Profile: Lincoln Brigham

Photographer Lincoln Brigham caught our eye with his dynamic shots of people weightlifting and participating in Crossfit. A convert from the Micro Four Thirds platform, Brigham shoots with a Sony a7II and legacy manual focus lenses. A “serious” photographer since 2009, Brigham spends most of his time as a coach, and photographs for some clients as well.

How long have you been a photographer?
I’ve taken photographs most of my life, like most people, but started getting serious around 2009. I started getting the occasional paying gig a couple of years ago.

What type of photography do you specialize in?
I do indoor sports photography for work; I’m a weightlifting/CrossFit coach and the photographs help with that business. I do art photography for myself, with a lot of nighttime landscapes. I do the occasional portrait assignment here and there.

One quirk about my style is that for most shots every setting is manual. Manual focus, manual power speedlights, manual ISO, manual aperture, RAW, and so on. I don’t like it when my gear second-guesses what I want. My camera is left on “A” mode most of the time and “S” when I’m shooting with flash. I don’t fiddle around with metering settings, just the default plus some manual exposure compensation.

Do you consider yourself a professional or an enthusiast photographer?
A semi-professional enthusiast?

What did you shoot with before your current Sony gear?
I started out with the Olympus EP-1, moved on to the Panasonic DMC-G2 and G3, then picked up a Fuji XE-1 which I still use as my backup camera. When I was shooting Micro Four Thirds my budget was limited and that’s when I started getting into legacy and manual focus lenses. That’s what I shoot with to this day, although my lenses have also gone through their own upgrade cycle.

What made you decide to buy Sony gear?
I really like mirrorless cameras but I needed better high-ISO performance. The Sony allowed me to upgrade without changing lens systems.

What Sony gear do you use?
I have the Sony A7 IIand that’s it. My lenses are a hodge-podge of F-mount legacy and Rokinon lenses with an adapter. I have a small suitcase full of generic manual speedlights that I use with dumb radio triggers/receivers. I use as many as 7 speedlights at a time for stop-action photography.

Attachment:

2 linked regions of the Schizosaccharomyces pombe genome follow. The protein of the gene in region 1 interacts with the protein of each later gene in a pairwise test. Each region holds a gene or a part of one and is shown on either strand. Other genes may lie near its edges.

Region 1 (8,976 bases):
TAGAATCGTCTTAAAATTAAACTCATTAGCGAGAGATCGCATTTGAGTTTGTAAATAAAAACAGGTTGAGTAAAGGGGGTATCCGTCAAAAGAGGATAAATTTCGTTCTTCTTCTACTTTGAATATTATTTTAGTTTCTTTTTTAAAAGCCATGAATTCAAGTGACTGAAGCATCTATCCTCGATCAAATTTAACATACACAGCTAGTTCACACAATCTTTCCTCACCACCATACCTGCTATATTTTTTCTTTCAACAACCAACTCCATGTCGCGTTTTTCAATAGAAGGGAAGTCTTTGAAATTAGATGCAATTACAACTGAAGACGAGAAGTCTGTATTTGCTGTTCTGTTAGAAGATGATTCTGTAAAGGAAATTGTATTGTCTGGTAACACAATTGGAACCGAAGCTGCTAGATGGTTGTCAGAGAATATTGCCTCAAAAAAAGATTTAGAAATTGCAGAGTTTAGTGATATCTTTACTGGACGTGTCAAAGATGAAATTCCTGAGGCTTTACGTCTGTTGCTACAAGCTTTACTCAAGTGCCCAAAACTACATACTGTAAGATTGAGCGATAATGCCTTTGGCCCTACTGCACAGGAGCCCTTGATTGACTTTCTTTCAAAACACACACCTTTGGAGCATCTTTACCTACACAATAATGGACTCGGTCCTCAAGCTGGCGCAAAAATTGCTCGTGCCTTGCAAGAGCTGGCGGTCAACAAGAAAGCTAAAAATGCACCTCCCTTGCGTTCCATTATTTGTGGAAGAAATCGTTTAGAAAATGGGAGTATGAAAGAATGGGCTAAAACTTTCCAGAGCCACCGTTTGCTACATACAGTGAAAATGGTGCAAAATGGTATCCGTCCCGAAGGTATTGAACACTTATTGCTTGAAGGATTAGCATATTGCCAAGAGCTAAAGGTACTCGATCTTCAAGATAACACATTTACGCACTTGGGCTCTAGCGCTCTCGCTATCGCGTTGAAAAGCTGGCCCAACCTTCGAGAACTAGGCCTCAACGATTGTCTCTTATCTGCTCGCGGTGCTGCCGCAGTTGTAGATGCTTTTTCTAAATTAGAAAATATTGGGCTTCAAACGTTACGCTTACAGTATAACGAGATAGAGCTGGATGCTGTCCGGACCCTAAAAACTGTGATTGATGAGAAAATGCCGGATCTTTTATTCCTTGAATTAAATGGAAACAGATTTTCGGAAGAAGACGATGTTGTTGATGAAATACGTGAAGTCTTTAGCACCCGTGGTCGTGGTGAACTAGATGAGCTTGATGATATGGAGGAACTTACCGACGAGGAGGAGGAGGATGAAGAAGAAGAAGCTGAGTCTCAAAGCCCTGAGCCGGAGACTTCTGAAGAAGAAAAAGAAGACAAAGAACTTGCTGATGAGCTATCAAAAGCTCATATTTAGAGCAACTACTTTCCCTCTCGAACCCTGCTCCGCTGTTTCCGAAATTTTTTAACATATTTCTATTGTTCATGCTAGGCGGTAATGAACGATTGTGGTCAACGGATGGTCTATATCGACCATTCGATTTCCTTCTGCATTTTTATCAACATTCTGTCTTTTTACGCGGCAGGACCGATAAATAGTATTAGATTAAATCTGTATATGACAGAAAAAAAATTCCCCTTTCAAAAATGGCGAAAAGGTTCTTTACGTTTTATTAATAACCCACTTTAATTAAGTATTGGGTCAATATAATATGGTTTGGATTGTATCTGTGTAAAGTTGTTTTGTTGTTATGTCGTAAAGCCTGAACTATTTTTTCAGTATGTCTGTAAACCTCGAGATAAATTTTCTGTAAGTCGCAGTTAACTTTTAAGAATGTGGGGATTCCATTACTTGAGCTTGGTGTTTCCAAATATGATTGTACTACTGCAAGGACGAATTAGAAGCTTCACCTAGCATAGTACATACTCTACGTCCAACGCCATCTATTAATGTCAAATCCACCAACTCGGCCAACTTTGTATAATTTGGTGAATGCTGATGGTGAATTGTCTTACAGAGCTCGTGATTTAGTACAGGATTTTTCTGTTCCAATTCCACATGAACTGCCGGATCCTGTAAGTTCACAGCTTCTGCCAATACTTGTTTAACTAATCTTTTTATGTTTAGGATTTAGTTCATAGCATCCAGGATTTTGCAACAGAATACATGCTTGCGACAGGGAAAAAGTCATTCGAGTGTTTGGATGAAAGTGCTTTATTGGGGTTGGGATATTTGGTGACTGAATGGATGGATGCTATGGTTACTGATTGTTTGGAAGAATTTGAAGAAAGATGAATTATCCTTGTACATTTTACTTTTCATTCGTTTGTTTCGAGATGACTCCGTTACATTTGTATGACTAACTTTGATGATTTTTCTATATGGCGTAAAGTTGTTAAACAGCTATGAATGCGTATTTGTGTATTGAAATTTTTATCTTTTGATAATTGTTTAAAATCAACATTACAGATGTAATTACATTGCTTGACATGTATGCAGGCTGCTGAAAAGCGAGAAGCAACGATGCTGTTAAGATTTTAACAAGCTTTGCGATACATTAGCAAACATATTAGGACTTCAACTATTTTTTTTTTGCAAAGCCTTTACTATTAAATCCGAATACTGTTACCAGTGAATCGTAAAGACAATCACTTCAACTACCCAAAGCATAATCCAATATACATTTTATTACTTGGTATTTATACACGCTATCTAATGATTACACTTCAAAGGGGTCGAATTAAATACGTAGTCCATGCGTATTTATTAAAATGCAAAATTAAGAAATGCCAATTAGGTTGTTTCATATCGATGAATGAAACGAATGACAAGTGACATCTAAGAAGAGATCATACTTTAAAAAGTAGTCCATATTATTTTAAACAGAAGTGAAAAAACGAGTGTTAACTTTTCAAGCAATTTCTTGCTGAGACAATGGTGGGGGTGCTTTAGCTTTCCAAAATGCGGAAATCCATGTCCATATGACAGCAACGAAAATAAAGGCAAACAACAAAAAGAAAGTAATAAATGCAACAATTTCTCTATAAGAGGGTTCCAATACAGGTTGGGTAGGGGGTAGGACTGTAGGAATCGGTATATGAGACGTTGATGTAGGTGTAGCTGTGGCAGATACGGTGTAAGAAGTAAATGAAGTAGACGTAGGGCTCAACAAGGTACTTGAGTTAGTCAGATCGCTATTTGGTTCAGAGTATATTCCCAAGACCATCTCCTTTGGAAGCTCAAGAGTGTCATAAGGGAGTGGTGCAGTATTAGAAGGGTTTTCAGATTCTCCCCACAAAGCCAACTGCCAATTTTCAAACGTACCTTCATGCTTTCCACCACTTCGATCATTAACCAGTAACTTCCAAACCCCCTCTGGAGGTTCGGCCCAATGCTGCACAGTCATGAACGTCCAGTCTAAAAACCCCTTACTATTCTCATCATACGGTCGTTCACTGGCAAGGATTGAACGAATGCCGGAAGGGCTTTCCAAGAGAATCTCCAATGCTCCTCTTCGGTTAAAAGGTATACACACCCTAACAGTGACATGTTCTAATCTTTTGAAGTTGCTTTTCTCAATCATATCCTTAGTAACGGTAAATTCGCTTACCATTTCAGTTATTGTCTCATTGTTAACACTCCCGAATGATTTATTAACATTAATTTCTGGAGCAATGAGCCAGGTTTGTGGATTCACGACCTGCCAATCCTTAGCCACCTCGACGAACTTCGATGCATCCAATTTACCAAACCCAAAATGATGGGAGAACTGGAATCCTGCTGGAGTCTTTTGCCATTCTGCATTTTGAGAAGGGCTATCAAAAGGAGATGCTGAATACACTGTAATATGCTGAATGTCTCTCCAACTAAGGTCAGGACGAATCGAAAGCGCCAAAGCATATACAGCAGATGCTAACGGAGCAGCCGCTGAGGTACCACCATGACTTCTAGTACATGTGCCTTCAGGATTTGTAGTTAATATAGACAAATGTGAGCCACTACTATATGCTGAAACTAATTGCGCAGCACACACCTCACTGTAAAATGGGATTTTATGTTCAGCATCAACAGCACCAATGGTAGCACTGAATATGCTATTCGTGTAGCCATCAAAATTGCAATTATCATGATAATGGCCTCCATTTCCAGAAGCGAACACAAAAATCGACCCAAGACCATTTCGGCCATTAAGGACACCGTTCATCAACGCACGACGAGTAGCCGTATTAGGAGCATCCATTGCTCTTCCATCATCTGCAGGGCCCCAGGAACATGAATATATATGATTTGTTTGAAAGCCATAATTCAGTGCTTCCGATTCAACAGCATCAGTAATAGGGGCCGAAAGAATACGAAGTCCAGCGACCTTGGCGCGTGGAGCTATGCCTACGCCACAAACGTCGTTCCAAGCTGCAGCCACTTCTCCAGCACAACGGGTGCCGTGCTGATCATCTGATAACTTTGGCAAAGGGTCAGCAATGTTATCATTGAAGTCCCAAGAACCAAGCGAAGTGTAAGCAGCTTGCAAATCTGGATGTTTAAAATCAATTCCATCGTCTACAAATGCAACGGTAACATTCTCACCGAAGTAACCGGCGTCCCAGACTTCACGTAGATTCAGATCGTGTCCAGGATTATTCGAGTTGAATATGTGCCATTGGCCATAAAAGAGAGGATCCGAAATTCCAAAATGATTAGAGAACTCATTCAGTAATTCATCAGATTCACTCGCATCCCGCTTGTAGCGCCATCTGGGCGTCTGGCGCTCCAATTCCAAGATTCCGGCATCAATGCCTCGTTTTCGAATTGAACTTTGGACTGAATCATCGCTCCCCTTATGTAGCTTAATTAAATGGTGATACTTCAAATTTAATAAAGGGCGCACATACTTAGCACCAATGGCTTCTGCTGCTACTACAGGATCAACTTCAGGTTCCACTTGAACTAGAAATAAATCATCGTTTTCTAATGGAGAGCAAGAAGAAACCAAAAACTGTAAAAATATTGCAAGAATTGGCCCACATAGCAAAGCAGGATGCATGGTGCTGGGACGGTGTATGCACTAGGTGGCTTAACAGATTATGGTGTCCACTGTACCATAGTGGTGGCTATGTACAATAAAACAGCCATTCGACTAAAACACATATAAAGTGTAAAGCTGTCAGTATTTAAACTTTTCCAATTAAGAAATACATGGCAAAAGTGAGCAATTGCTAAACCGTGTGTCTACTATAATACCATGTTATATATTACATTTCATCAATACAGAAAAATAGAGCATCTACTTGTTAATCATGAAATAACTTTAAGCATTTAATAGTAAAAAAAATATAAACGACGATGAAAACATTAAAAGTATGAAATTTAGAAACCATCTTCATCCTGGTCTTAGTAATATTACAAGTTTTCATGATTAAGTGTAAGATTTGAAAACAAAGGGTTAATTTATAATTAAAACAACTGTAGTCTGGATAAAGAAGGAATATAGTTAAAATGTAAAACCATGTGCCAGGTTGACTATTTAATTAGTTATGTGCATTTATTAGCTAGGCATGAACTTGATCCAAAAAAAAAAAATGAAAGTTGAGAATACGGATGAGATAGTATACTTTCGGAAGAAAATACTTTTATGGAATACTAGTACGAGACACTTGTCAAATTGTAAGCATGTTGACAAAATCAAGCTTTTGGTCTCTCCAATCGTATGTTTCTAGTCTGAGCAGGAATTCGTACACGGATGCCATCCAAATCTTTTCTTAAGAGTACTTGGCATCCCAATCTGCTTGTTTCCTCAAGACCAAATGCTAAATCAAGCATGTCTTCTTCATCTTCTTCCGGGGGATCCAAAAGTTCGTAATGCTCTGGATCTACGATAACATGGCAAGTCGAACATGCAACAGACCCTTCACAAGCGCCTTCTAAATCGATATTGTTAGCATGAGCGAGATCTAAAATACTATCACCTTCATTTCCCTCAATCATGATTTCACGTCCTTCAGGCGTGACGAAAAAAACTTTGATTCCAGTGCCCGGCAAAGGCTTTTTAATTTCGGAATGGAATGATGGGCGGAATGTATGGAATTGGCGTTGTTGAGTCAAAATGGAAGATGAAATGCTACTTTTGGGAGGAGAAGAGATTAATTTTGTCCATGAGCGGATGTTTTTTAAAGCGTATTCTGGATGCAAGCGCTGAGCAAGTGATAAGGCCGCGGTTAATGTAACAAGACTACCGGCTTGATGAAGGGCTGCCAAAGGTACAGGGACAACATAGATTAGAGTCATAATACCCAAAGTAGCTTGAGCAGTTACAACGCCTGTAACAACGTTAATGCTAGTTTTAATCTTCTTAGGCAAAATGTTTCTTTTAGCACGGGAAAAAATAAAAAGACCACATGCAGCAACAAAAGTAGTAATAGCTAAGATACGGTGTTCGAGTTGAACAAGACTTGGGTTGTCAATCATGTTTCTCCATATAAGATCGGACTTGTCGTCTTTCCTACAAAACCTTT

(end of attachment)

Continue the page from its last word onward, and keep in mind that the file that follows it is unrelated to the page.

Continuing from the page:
What are your thoughts about shooting with your Sony gear, and specifically versus other gear you’ve used? (Please include both pros and cons.)
The A7 is a tad bigger than my previous gear but not by much, so the portability is really good. The low-light high-ISO capability has enabled me to try shots I wasn’t able to do before. The high dynamic range lets me us “Expose To The Left” technique when I shoot sports, which gets higher shutter speeds. I’ve used the WiFi capabilities a lot more than I thought I might. My previous gear had no WiFi ability at all, which sometimes delayed getting my photos uploaded for days. The higher resolution files allow me more cropping options, which is important since I only use prime lenses.

I’m a bit concerned with the limited range of FE autofocus lenses, even though I don’t shoot autofocus at the moment. Sony doesn’t have many AF lenses, the ones they do sell are pricey, and there are no third party AF lenses from Sigma/Tamron etc. If I decide to get into autofocus lenses down the road it’s going to cost me a lot more than a CaNikon system would have. When I was considering upgrading from the XE-1 it was a close call between the Sony and the Nikon 750. However, I think the Sony, being mirrorless and using an EVF, works much better with manual focus lenses. The menu structure on the Sony is not the quickest to navigate but I’m getting used to it.

In all I’ve been very pleased with the A7 II so far. I bought it as an upgrade and to get shots I couldn’t get before. It has done exactly that.

My daily shooter is Sony A1 with a vertical grip and various Sony lenses attached like the FE 20mm F1.8. Find more gear recommendations in our shop. As an Amazon Associate I earn from qualifying purchases.